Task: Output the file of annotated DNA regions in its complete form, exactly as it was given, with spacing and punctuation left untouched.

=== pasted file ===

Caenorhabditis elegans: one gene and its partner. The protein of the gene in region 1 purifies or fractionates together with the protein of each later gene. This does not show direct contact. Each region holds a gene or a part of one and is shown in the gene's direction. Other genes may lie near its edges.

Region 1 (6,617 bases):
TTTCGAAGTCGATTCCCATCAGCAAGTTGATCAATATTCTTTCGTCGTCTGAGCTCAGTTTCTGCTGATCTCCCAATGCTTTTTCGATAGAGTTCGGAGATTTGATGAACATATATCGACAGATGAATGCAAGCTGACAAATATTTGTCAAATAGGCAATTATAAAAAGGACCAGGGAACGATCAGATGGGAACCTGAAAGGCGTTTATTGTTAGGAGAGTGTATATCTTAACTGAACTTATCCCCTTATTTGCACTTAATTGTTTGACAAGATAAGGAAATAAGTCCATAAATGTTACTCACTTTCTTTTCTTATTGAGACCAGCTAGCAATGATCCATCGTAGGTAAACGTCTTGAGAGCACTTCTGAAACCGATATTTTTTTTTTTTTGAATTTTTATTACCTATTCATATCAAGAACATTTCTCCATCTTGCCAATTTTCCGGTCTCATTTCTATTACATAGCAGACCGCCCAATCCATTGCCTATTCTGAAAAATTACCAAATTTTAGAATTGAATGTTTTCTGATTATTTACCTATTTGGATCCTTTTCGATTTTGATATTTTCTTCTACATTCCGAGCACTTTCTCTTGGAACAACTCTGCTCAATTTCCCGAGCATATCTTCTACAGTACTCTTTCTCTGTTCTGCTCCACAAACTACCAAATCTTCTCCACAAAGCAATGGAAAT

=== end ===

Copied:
Caenorhabditis elegans: one gene and its partner. The protein of the gene in region 1 purifies or fractionates together with the protein of each later gene. This does not show direct contact. Each region holds a gene or a part of one and is shown in the gene's direction. Other genes may lie near its edges.

Region 1 (6,617 bases):
TTTCGAAGTCGATTCCCATCAGCAAGTTGATCAATATTCTTTCGTCGTCTGAGCTCAGTTTCTGCTGATCTCCCAATGCTTTTTCGATAGAGTTCGGAGATTTGATGAACATATATCGACAGATGAATGCAAGCTGACAAATATTTGTCAAATAGGCAATTATAAAAAGGACCAGGGAACGATCAGATGGGAACCTGAAAGGCGTTTATTGTTAGGAGAGTGTATATCTTAACTGAACTTATCCCCTTATTTGCACTTAATTGTTTGACAAGATAAGGAAATAAGTCCATAAATGTTACTCACTTTCTTTTCTTATTGAGACCAGCTAGCAATGATCCATCGTAGGTAAACGTCTTGAGAGCACTTCTGAAACCGATATTTTTTTTTTTTTGAATTTTTATTACCTATTCATATCAAGAACATTTCTCCATCTTGCCAATTTTCCGGTCTCATTTCTATTACATAGCAGACCGCCCAATCCATTGCCTATTCTGAAAAATTACCAAATTTTAGAATTGAATGTTTTCTGATTATTTACCTATTTGGATCCTTTTCGATTTTGATATTTTCTTCTACATTCCGAGCACTTTCTCTTGGAACAACTCTGCTCAATTTCCCGAGCATATCTTCTACAGTACTCTTTCTCTGTTCTGCTCCACAAACTACCAAATCTTCTCCACAAAGCAATGGAAAT